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Covington changes alcohol ordinance

COVINGTON — The Covington City Council has finalized an update to the city’s alcohol ordinance to allow licensing for on-premises wine and beer tastings, licensing for caterers to serve alcohol off-premises and temporary permits for nonprofits to sell alcohol at events to benefit a charitable or civic organization.

The ordinance update allows businesses in city limits to obtain licenses to hold wine and beer tastings on premises, with certain limitations.

Wine sampling is limited to wine sold on premises or in conjunction with wine education classes and sampling designed to promote wine appreciation and education. Tastings can be done only at a wine counter area that is no more than 10 percent of the entire floor area of the premises. Samples can’t exceed 2 ounces, and customers are limited to 8 ounces in a two-hour period.

“They would not be able to just stay in there and drink wine all day,” Assistant City Attorney Frank Turner Jr. previoulsy said.

Customers also are not allowed to leave the business with an open container.

Businesses that hold tastings will have to obtain both an off-premises and on-premises consumption license.

Growler malt beverage tastings are also allowed. Restrictions mimic those set for wine tastings. Growlers of up to 2 liters can be filled with keg beer, sealed and taken home for consumption.

Currently, only golf courses, restaurants with 50 percent of revenue from food sales or hotel lounges can obtain an on-premises license, said Turner.

The ordinance change was requested by Lisa Skinner Phillips, who is opening a wine specialty shop, The Cork Boutique and Gifts, on the Square in late September or early October.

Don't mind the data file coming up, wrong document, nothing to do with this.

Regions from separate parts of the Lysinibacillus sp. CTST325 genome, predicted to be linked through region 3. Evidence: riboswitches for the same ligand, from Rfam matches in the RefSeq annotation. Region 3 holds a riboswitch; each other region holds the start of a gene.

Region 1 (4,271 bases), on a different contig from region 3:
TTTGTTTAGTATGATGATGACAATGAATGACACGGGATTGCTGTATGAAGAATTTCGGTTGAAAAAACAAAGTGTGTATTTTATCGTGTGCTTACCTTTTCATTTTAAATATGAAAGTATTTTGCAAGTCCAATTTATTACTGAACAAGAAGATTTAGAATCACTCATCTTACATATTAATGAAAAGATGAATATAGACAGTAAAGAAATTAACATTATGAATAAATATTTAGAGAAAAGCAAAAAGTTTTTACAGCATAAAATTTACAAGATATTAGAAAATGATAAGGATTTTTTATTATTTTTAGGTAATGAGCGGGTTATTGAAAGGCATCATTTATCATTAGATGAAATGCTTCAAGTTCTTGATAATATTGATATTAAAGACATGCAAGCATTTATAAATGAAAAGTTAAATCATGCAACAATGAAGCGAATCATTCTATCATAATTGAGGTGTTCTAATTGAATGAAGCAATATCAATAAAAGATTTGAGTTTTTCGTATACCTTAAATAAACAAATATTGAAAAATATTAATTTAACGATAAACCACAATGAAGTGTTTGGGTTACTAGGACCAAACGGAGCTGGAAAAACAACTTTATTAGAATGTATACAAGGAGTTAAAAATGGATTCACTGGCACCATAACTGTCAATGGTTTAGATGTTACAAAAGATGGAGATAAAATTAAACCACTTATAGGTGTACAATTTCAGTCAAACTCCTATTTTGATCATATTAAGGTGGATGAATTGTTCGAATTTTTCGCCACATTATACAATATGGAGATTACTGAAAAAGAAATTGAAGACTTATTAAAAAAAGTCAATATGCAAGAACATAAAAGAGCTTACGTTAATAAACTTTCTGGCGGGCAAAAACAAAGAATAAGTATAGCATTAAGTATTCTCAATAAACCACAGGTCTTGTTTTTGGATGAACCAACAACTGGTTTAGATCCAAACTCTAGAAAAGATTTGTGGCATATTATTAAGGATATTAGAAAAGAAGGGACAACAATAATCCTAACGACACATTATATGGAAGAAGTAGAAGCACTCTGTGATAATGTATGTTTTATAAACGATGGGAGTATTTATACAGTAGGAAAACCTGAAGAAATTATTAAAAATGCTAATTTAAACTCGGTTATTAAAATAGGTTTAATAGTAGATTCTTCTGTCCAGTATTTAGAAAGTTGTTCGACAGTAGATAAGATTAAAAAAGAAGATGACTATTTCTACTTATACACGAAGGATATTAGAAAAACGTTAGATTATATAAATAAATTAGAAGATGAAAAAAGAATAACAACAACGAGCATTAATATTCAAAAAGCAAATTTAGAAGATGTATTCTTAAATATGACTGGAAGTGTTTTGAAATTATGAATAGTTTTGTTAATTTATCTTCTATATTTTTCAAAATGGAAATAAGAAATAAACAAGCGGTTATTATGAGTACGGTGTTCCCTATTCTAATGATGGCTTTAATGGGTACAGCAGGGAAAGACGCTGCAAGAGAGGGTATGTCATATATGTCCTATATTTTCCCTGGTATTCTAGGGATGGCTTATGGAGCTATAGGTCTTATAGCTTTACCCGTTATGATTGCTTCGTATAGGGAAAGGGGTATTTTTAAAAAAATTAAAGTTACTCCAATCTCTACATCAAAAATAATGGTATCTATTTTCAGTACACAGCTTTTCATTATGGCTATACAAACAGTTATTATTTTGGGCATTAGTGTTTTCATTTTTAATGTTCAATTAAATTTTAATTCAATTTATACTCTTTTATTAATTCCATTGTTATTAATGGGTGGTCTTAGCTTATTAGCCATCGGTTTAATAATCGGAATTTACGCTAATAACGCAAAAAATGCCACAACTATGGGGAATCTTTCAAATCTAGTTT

“We did request the ordinance be revised simply because it’s so much easier for us to be able to allow tastings so that we can convince the customer to purchase a different type of wine if they’ve never had it before,” Phillips previously told the Citizen.

The ordinance amendment also allows caterers to sell alcohol at permitted special events on private property. Revenue from sales at special events is included in the calculation of food versus alcohol sales for any caterer who holds an alcohol license as a restaurant. Caterers seeking to serve alcohol must first be permitted as a food caterer in accordance with state law and have to apply for a separate off-premises license to sell alcohol at an authorized and permitted special event. Sales cannot be made at events on public property. Also, nonprofits are allowed to get a one-day temporary permit up to two times a year to sell alcohol at events to benefit a charitable or civic organization.